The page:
Jim Drain is best known for his work using textiles, specifically yarn, as part of the highly-influential Fort Thunder community in Rhode Island. He was also a member of Forcefield, a collective whose practice combined music, performance, film and installation, and exhibited in the 2002 Whitney Biennial.

For The Bass Projects, Drain produced two chess tables and four chairs, designed to provide a social gathering point for chess enthusiasts in Collins Park. The project is inspired by public chess tables in other urban parks, such as Harvard Square in Cambridge, Mass.; Tompkins Square Park in New York City; and the Jardin du Luxembourg in Paris.

Drain’s chess tables and chairs explore the use of pattern through a complex geometric design that uses steel tubing and terrazzo tiles. Visitors are encouraged to activate the public artwork by borrowing chess (or checker) pieces from the museum’s front desk during museum opening hours (temporarily located at the Miami Beach Regional Library space).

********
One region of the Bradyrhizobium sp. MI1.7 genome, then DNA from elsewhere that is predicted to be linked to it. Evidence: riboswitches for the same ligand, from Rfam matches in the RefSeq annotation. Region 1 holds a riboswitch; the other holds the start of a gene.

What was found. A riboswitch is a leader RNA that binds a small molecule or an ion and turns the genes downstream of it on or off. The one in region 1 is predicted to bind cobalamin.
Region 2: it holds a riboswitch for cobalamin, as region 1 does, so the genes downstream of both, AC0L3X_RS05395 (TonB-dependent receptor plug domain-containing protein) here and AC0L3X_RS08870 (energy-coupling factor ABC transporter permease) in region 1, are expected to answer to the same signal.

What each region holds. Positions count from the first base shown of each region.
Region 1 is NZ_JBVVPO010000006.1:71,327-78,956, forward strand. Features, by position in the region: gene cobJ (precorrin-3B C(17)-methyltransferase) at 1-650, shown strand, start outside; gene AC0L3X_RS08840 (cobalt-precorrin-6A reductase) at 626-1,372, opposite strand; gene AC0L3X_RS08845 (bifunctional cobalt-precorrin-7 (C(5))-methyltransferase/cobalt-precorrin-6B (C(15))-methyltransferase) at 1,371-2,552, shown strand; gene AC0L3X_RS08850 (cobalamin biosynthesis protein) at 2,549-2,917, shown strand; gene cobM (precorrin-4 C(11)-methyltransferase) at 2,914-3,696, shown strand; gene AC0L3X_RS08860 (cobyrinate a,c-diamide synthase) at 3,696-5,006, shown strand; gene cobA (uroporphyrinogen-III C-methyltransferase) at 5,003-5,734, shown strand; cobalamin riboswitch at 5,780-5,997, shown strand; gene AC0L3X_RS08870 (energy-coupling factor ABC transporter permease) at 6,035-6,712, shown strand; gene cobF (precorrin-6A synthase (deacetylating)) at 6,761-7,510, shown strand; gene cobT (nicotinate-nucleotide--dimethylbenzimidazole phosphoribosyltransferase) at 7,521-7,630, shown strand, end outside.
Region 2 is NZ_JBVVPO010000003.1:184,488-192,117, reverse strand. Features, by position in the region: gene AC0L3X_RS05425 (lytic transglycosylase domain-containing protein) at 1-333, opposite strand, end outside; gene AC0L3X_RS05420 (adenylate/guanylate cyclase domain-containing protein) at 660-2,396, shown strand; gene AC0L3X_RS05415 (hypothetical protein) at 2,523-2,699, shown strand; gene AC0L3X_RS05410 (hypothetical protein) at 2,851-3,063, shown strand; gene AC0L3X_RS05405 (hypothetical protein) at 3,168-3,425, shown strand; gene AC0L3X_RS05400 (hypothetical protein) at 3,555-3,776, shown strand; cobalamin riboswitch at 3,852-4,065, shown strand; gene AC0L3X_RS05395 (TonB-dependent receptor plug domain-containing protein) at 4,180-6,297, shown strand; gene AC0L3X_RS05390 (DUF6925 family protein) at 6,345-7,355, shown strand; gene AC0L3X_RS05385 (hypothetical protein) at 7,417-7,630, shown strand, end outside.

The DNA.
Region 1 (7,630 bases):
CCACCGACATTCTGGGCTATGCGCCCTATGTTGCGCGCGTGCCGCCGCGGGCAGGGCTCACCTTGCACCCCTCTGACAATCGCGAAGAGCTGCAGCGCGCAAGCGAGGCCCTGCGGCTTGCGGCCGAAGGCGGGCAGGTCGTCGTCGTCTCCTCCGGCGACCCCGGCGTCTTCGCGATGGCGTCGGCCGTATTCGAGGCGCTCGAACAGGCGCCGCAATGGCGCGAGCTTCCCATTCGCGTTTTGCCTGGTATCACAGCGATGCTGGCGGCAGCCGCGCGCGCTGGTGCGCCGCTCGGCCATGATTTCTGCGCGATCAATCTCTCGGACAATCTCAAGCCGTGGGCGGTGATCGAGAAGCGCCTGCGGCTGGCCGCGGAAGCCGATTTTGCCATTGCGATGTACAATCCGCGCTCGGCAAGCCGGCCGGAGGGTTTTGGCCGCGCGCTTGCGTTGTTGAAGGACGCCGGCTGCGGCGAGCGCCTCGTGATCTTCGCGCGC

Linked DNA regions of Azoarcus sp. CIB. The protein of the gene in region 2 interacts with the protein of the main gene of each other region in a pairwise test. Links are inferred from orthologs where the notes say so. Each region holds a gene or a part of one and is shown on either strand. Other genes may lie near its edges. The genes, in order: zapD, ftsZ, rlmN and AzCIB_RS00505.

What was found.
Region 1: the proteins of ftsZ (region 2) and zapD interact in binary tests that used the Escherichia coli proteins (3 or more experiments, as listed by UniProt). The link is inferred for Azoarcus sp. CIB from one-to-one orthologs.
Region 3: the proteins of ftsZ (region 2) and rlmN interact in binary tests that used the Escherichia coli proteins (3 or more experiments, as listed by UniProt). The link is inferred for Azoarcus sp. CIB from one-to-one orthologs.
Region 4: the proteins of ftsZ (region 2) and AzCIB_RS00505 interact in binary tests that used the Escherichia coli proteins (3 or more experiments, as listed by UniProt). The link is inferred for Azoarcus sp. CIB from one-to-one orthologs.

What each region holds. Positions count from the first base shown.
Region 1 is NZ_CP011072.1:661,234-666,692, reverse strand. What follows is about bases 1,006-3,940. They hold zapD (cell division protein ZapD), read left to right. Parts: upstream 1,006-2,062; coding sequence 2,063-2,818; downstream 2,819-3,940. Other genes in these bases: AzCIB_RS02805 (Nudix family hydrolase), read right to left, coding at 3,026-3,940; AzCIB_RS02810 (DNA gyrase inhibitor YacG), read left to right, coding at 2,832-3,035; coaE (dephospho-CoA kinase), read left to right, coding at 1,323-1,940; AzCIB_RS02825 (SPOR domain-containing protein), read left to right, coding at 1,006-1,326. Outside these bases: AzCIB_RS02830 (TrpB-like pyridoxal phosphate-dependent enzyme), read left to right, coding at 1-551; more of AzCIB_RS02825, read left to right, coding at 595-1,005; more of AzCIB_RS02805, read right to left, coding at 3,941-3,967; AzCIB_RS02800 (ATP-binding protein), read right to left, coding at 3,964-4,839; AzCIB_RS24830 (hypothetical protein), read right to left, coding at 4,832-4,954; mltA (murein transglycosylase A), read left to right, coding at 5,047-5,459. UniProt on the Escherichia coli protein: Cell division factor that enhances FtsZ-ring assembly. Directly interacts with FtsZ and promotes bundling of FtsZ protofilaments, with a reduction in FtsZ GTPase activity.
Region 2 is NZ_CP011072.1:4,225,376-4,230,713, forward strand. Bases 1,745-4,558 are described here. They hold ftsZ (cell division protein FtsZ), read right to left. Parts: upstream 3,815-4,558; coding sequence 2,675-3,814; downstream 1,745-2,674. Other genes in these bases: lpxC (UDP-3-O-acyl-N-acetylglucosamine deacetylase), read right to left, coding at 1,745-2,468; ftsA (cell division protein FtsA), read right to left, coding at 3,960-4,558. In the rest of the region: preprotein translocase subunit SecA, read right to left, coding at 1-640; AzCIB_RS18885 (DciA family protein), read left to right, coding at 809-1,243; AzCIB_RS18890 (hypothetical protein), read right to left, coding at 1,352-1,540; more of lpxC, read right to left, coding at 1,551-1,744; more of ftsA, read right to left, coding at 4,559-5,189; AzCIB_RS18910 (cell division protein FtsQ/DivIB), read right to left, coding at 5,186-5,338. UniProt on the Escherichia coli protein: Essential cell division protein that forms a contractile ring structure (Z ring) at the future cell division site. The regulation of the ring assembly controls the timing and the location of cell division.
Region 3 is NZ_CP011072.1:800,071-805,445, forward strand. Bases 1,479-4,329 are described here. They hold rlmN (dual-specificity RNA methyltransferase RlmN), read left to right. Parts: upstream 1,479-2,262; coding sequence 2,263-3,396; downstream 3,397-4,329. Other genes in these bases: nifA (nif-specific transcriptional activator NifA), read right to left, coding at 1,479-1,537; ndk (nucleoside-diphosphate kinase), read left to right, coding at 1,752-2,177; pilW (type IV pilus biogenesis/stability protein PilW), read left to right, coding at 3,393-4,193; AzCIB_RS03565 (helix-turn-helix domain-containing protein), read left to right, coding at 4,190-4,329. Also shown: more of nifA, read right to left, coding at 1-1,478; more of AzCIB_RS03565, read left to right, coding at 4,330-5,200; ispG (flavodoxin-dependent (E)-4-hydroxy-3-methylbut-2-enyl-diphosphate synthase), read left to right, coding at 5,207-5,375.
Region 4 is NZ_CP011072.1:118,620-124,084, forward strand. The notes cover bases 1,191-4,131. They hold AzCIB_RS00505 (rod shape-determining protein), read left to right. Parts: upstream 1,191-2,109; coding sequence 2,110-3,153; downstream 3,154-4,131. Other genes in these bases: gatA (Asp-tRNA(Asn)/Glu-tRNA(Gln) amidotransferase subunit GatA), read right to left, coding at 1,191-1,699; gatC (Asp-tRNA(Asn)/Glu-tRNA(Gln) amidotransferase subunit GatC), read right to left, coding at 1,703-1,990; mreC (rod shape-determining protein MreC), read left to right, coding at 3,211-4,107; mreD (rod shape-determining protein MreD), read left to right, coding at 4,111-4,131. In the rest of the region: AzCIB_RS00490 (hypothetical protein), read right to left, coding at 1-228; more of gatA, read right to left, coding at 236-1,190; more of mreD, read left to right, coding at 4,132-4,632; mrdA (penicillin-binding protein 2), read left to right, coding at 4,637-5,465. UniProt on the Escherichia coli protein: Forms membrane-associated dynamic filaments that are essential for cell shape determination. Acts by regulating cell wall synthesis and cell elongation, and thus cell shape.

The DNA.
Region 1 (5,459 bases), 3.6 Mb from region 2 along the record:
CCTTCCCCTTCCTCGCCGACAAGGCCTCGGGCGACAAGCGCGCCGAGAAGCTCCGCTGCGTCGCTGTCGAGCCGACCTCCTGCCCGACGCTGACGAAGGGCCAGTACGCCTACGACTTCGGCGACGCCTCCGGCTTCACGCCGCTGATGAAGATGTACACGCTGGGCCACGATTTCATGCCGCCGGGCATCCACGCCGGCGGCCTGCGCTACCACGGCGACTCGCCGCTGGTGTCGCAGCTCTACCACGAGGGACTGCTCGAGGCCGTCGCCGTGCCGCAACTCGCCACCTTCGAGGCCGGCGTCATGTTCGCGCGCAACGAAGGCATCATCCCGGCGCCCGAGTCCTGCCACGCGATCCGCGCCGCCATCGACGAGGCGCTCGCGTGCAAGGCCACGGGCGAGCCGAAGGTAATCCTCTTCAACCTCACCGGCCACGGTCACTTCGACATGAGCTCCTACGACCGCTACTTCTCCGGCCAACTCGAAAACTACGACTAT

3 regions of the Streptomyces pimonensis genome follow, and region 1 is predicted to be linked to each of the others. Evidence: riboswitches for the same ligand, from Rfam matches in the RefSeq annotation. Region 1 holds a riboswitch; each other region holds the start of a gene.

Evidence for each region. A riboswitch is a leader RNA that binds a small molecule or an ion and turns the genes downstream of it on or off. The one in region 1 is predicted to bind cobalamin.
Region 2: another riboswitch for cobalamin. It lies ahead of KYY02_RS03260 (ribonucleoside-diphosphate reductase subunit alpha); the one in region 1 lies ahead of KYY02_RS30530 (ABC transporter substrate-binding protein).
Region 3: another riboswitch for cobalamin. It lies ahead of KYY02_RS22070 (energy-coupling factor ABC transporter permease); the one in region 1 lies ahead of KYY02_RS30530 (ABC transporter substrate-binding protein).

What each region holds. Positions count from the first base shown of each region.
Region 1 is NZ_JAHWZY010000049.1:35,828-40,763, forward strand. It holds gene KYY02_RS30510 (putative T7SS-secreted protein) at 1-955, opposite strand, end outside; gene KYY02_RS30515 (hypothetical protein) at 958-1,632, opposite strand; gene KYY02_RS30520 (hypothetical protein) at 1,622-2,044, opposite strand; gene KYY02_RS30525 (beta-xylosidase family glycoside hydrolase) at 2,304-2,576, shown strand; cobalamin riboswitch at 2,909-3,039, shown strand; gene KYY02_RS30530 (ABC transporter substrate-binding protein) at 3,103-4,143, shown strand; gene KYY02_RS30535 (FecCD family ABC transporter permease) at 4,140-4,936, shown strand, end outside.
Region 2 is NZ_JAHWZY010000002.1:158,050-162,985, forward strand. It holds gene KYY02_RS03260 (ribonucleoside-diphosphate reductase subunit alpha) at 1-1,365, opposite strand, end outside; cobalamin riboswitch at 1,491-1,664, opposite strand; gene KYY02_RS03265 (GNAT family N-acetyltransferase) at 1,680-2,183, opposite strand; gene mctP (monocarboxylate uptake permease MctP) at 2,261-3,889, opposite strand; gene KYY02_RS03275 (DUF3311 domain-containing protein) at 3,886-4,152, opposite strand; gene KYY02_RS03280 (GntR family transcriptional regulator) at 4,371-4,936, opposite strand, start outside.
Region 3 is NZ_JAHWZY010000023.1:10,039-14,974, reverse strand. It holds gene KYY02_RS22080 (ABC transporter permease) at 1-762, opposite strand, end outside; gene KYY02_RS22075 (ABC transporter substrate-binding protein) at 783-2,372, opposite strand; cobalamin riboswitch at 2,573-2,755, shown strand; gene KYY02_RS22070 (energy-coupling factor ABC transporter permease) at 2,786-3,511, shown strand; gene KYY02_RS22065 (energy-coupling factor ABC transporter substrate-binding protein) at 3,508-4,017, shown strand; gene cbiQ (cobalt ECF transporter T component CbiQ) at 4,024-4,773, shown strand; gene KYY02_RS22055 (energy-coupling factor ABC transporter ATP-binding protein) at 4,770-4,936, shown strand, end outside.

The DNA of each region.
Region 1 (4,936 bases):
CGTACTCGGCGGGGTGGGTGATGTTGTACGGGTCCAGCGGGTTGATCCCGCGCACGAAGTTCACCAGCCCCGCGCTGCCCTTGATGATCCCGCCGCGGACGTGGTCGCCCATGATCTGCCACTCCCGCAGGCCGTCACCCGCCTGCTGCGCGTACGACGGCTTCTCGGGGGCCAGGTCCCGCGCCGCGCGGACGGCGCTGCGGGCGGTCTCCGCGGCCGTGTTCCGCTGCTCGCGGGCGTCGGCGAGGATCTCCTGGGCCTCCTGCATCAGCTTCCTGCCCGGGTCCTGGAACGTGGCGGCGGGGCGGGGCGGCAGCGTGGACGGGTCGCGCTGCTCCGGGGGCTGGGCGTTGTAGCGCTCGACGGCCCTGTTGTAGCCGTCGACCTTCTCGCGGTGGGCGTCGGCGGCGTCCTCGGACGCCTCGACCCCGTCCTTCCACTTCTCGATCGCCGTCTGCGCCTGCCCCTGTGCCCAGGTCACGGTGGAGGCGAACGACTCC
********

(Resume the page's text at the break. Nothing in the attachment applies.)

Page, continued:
Jim Drain (b. 1975, Cleveland) lives and works in Miami, Fla. He has exhibited extensively in the United States and abroad, with solo exhibitions at the University of Florida; Locust Projects, Miami; and the Blanton Museum of Art, University of Texas, Austin. His work is in the permanent collection of the Whitney Museum of Art; Museum of Modern Art, New York; Pérez Art Museum, Miami; Museum of Contemporary Art, Los Angeles; and the Philadelphia Museum of Art. Drain was one of two recipients of the 2005 Baloise Prize, and was recently recognized alongside Bhakti Baxter for creating some of the “best public art projects in the nation” by Americans for the Arts. Drain and the artist Naomi Fisher run The Bas Fisher Invitational space in Miami.